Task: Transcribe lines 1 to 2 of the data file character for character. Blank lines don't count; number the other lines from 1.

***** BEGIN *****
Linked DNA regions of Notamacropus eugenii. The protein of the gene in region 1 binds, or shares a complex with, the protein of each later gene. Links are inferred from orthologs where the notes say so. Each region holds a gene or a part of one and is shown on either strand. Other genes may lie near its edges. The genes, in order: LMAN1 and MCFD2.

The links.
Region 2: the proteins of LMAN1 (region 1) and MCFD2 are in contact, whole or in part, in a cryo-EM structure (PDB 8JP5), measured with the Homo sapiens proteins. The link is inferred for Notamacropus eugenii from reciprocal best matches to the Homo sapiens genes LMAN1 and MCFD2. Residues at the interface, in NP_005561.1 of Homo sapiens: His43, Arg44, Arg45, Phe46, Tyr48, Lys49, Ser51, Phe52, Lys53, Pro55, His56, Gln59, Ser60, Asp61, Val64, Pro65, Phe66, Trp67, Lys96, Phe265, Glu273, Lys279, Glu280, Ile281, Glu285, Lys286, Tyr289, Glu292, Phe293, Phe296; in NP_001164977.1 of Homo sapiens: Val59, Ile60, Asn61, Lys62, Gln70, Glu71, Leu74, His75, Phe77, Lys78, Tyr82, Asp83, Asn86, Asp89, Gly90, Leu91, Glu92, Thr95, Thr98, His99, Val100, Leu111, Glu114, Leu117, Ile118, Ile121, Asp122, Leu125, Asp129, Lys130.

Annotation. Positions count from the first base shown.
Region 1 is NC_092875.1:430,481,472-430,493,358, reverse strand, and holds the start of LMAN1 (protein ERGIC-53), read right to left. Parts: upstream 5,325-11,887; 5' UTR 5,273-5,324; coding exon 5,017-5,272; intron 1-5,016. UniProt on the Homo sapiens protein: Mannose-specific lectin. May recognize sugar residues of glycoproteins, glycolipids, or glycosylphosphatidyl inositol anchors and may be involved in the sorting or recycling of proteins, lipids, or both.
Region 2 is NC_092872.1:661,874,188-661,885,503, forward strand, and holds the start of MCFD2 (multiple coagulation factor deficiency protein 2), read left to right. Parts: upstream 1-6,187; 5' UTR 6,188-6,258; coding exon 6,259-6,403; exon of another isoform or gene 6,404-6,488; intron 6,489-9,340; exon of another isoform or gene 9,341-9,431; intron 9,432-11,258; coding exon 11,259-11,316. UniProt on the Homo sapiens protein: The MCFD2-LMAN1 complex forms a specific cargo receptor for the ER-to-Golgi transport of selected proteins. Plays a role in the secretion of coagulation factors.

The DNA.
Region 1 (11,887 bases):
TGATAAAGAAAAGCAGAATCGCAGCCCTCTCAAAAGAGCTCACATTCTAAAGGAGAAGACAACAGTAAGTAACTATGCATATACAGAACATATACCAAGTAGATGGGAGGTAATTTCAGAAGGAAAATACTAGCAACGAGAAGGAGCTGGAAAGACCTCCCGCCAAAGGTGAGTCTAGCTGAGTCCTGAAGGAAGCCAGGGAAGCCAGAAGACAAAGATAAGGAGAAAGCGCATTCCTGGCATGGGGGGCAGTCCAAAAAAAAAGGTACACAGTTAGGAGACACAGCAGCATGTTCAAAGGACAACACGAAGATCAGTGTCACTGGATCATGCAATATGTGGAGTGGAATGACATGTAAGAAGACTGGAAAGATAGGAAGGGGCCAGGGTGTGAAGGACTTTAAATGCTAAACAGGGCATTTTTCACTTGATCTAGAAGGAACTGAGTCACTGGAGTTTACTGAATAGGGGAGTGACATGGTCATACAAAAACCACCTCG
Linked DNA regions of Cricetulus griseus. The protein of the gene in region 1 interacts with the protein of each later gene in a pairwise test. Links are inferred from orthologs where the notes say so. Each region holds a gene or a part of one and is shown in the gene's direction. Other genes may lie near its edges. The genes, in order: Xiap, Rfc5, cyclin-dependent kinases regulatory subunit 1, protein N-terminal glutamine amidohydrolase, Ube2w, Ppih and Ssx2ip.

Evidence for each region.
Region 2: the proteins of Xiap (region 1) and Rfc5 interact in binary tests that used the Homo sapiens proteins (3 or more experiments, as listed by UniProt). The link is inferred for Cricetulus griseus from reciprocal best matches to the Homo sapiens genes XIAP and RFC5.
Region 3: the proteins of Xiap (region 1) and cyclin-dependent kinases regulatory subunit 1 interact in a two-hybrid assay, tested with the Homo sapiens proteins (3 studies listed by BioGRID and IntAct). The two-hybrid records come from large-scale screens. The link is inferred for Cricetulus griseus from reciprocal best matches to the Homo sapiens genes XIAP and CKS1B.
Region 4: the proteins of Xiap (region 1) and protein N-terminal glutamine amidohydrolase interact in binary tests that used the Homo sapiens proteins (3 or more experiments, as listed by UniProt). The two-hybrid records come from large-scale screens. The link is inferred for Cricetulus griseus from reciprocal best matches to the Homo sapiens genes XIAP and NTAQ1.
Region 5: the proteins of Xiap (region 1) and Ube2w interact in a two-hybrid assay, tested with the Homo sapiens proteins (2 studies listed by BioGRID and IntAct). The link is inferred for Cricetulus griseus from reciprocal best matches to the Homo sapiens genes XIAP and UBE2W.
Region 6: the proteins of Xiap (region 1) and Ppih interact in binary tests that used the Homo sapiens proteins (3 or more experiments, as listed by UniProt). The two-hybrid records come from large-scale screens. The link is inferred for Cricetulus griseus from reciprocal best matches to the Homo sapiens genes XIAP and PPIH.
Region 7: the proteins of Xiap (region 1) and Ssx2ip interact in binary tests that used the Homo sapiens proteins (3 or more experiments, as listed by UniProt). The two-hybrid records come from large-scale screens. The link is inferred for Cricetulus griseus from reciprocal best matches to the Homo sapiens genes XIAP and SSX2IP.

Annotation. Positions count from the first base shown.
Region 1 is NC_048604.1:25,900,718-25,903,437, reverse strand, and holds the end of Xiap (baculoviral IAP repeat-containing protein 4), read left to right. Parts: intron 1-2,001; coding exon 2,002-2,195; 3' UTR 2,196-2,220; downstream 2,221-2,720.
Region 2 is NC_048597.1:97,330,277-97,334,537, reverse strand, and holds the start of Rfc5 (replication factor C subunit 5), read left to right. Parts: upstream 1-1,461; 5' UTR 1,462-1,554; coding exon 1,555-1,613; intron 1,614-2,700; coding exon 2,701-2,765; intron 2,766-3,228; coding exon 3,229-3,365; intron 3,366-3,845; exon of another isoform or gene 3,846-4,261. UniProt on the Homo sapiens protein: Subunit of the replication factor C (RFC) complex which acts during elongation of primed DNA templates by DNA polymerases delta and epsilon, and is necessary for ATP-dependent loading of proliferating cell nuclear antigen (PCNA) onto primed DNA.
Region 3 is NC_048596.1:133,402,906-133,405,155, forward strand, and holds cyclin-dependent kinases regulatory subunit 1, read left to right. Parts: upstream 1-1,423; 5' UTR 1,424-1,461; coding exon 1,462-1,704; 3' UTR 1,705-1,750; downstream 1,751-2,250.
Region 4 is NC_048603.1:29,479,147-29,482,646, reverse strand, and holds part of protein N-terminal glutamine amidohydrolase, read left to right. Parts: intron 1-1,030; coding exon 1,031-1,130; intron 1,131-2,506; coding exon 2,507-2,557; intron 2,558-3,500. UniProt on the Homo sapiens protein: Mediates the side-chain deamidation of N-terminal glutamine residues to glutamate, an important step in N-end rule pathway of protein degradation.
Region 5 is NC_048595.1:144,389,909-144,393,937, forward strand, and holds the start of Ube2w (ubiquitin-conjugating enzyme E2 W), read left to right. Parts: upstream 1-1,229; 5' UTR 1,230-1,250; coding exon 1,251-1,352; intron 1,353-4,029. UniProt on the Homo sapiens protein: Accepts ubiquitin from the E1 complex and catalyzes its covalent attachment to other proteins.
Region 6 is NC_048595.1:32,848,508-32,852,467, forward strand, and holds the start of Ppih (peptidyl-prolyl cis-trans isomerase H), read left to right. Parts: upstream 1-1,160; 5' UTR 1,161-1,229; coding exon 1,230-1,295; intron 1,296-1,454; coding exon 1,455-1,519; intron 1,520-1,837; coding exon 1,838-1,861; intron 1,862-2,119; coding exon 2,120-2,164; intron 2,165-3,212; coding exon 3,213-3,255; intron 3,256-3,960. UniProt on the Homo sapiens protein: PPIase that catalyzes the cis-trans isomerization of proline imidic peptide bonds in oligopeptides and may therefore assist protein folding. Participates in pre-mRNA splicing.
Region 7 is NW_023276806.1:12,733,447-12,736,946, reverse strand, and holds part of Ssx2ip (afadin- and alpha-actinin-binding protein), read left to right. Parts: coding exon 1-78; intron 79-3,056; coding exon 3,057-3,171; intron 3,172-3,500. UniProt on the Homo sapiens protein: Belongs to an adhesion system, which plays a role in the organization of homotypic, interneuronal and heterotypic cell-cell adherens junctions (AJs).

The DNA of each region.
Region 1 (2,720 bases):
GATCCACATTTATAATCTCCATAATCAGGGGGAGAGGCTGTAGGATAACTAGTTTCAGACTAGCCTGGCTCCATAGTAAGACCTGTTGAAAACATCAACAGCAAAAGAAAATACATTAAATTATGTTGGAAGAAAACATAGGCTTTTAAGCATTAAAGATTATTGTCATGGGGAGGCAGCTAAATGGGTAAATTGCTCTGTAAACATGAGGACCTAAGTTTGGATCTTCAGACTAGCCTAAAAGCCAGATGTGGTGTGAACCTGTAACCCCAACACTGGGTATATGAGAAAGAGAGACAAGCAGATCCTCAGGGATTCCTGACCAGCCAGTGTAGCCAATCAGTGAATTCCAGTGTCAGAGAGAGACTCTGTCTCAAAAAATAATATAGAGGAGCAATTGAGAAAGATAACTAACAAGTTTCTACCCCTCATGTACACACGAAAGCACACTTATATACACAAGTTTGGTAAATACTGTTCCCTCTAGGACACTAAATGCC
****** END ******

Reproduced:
Linked DNA regions of Notamacropus eugenii. The protein of the gene in region 1 binds, or shares a complex with, the protein of each later gene. Links are inferred from orthologs where the notes say so. Each region holds a gene or a part of one and is shown on either strand. Other genes may lie near its edges. The genes, in order: LMAN1 and MCFD2.

The links.